In disaster management, the framework of participatory capacities and vulnerabilities analysis (namely “PCVA”) has been widely adopted for needs assessment over the past three decades in different countries. This lens was also referenced by ZeShan team to understand not only the impact of the ongoing 5th wave of COVID pandemic on vulnerable people but also the systemic drivers behind such impact. These often touch upon issues related to social inclusion, public governance, health equity, equal access to public resources and even policy issues.
PCVA is rooted in two proven social development methodologies. First, of course, it stems from the traditional tool of CVA which enables frontline workers to design and plan relief projects, based on capacities and vulnerabilities of a community. It recognizes vulnerable people have capacities to cope with adversity and can take actions to improve and rebuild their lives, before, during and/or after a disaster. Second, PCVA has originated from the belief that empowering communities to participate in program design, planning and/or management would lead to increased ownership, accountability, and impact. This is therefore the best way to bring about recovery or even changes.
This framework indeed aligns very much with ZeShan’s core approach of community empowerment in all program planning. We believe, in every community, people have resources and capacities, but often unnoticed and then under-utilized. In the process of disaster relief and recovery, it is therefore very important to identify these resources and capacities, and then empower people at all levels, including the so-called victims. This process is always a more sustainable way to help people help themselves and others, and rebuild their own life and community.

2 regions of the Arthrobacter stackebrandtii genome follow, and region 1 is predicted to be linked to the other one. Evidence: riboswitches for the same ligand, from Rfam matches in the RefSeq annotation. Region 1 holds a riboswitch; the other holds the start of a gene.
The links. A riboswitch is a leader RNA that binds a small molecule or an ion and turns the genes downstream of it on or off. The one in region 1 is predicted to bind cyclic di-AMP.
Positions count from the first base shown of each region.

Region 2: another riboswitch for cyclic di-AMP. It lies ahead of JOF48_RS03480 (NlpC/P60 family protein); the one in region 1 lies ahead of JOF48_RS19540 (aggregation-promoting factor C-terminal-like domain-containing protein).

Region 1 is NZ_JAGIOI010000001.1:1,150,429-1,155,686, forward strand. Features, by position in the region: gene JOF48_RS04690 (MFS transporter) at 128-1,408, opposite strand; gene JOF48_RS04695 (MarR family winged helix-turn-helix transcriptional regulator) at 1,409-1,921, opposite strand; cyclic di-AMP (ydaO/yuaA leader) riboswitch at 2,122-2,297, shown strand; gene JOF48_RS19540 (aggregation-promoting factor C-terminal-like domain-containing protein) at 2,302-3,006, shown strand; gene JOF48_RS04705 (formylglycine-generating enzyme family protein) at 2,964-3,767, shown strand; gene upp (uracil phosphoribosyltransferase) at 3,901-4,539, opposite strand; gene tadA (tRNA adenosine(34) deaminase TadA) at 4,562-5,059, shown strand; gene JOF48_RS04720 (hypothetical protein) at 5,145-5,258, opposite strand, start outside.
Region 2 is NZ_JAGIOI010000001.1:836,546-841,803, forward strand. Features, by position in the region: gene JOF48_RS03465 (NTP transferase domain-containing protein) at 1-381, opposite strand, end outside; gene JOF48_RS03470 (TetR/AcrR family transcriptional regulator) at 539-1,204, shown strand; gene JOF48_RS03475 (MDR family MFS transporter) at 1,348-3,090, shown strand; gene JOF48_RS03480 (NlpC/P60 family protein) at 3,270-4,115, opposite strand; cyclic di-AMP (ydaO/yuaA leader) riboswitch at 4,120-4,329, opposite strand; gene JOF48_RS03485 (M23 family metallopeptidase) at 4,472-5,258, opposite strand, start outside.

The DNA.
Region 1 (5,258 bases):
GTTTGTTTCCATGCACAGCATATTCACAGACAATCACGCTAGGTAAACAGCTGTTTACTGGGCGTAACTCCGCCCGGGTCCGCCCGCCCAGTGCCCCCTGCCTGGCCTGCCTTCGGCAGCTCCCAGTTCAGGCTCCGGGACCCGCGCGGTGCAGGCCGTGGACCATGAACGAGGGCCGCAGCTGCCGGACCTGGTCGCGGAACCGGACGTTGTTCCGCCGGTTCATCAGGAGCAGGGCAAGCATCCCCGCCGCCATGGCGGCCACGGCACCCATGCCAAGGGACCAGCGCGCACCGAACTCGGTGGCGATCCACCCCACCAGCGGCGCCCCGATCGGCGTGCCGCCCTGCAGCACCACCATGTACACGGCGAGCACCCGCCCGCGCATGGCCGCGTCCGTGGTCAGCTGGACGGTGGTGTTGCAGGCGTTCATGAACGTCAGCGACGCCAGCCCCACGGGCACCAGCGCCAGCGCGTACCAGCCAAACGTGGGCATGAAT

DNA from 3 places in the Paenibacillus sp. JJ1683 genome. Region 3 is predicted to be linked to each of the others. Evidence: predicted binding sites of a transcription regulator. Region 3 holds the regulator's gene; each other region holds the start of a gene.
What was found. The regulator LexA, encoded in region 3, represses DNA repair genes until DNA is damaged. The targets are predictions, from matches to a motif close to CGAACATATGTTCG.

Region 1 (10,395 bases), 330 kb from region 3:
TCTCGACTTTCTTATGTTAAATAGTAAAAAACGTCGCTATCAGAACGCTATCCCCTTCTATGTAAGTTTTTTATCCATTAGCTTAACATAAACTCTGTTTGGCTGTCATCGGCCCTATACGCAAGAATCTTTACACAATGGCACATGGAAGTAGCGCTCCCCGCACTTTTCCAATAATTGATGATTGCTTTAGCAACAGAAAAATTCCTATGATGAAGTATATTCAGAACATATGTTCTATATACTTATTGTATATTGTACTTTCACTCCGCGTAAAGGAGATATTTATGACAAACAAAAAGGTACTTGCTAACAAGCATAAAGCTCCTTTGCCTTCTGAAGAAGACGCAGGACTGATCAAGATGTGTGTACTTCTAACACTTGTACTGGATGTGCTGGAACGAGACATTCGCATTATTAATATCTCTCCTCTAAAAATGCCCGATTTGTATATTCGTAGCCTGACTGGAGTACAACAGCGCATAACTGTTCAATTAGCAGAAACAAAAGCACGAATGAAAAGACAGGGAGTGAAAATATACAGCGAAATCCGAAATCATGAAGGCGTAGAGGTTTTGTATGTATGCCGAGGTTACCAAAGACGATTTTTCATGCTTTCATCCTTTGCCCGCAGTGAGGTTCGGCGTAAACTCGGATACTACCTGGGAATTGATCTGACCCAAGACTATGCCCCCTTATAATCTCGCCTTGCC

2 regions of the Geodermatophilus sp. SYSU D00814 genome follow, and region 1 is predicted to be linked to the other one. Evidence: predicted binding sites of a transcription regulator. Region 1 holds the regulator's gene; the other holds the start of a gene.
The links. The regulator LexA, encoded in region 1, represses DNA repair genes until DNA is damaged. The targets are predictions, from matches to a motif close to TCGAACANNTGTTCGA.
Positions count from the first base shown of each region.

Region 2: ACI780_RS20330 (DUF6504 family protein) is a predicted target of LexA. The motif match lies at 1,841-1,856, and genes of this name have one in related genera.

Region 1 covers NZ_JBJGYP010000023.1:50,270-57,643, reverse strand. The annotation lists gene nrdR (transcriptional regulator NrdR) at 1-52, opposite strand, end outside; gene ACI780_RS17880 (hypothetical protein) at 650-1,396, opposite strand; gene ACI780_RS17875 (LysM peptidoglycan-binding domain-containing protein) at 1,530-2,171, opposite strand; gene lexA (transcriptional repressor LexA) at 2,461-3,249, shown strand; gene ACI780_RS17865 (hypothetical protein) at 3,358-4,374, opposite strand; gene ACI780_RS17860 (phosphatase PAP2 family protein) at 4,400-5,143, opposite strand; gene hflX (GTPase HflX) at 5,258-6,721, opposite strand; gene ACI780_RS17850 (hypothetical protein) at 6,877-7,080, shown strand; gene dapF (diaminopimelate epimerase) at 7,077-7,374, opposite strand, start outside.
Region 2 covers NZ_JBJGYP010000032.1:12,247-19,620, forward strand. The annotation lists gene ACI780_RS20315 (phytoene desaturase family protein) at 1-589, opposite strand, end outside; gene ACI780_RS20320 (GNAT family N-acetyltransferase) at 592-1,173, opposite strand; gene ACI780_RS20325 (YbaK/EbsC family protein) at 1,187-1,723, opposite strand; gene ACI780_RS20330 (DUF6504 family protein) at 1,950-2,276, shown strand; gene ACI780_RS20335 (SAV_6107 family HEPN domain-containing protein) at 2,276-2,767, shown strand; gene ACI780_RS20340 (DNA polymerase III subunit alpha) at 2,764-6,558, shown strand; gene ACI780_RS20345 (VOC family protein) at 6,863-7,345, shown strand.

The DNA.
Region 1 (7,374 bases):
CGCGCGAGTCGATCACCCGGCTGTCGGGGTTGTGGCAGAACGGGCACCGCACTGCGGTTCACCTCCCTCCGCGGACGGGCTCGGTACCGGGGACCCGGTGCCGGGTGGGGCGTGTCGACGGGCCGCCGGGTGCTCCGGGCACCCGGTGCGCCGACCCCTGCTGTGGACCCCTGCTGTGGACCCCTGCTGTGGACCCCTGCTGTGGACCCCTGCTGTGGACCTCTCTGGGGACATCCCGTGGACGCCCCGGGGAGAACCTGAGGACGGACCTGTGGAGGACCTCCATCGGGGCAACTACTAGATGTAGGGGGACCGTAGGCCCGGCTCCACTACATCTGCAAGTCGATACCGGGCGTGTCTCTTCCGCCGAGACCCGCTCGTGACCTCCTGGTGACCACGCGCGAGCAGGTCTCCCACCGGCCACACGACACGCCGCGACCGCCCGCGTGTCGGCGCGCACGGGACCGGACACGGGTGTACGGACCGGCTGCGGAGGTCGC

In the past three months, through this lens, we discussed with peer foundations, project partners and people in Hong Kong. We have identified the pressing needs of the most vulnerable ones as well as some of their precious but unnoticed resources and capacities. With more than 10 new relief grants, ZeShan has focused on those marginalized or excluded under the existing policy frameworks and mainstream service provision or subsidy schemes. These include grassroots families, ethnic minorities, refugees and asylum seekers, small businesses and social enterprises struggling with unsold food stock and poor cashflows. Designing each of our relief programs, we have tried hard to mobilize their own untapped labour and unused materials inside our hard-hit communities, with a view to preparing themselves better and stronger in the forthcoming process of economic recovery.
For a charitable foundation, we consider it not difficult to hand out materials to the needy. We are therefore trying hard to be more forward looking. At this current relief stage, whenever possible, a more empowering process was consciously designed and executed in our relief projects. For we believe, this will be a more effective and sustainable way to help them rebuild their own communities at the next rehabilitation phase.
Our recent relief grants: